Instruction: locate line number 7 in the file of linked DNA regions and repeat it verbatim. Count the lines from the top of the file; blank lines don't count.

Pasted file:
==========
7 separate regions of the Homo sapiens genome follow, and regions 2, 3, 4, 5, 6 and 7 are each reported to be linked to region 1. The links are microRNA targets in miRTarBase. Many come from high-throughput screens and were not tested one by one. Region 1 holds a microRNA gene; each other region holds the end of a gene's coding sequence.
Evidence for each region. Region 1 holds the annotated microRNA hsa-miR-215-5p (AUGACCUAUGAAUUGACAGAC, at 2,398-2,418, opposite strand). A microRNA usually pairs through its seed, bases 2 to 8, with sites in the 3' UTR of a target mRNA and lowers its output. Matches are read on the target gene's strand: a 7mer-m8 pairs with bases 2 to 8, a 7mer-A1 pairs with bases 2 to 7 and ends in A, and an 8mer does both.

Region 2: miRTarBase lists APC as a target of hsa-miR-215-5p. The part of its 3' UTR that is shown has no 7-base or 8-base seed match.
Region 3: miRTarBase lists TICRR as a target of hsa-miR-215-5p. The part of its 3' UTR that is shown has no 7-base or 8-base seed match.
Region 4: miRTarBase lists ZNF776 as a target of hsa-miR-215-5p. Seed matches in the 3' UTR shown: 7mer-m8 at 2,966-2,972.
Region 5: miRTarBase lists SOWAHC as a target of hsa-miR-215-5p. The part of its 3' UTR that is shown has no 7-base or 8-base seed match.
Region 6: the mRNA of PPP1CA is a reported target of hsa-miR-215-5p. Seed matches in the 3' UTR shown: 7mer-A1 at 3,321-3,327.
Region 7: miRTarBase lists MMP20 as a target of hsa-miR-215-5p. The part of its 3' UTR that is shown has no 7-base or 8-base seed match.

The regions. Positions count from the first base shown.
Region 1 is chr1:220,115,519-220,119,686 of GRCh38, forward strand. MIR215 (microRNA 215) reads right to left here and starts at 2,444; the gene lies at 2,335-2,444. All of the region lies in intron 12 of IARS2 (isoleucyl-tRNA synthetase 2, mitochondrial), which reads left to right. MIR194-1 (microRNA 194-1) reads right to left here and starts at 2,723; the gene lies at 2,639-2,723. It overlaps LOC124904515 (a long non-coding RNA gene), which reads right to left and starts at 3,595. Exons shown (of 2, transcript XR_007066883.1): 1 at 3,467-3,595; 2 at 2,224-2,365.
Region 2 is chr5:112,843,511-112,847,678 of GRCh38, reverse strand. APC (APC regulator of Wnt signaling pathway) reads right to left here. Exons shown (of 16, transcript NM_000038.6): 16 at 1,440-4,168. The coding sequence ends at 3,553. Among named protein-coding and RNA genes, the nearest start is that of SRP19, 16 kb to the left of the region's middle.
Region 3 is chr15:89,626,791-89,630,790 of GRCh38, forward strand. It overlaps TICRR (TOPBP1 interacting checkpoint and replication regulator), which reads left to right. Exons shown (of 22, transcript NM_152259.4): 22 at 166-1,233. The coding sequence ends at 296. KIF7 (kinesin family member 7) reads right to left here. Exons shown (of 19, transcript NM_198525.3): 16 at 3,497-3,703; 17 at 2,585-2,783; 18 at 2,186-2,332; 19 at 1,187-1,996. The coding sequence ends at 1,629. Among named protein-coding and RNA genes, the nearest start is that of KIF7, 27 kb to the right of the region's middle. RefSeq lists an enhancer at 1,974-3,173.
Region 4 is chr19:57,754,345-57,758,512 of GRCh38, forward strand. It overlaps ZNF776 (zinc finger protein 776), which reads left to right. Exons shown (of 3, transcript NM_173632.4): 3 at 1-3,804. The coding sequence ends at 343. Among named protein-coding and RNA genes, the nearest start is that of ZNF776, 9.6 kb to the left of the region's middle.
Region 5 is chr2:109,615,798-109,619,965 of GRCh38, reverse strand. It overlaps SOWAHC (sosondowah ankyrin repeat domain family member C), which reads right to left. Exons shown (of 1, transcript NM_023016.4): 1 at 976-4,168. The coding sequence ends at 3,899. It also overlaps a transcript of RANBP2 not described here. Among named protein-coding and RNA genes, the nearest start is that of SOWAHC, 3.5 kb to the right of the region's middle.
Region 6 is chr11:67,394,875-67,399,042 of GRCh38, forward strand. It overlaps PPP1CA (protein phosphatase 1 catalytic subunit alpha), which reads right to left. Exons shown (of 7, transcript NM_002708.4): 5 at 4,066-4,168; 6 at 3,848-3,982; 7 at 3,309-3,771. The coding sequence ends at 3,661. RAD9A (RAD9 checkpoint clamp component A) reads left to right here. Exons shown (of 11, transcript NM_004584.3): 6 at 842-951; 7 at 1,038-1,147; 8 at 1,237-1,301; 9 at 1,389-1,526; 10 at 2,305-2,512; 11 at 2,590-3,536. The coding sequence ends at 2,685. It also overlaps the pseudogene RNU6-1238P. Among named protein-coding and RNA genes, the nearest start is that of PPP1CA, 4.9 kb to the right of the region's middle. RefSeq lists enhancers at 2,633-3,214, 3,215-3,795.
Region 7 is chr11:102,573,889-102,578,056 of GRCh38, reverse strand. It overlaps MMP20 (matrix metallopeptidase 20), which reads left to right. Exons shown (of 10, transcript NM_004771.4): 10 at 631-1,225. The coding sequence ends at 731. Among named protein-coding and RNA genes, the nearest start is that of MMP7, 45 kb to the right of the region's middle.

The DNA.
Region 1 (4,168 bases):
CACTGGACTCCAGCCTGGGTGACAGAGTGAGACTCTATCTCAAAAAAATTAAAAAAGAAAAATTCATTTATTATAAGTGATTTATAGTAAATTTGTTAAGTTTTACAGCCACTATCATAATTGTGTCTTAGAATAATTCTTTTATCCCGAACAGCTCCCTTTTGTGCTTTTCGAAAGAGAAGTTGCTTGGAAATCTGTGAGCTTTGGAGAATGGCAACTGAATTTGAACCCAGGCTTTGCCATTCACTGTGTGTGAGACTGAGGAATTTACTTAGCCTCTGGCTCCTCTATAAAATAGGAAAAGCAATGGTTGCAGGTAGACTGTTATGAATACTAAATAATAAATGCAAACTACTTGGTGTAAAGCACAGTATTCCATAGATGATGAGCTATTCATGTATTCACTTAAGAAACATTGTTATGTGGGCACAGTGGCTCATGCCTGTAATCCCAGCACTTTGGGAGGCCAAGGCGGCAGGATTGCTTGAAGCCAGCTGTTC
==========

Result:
Region 6: the mRNA of PPP1CA is a reported target of hsa-miR-215-5p. Seed matches in the 3' UTR shown: 7mer-A1 at 3,321-3,327.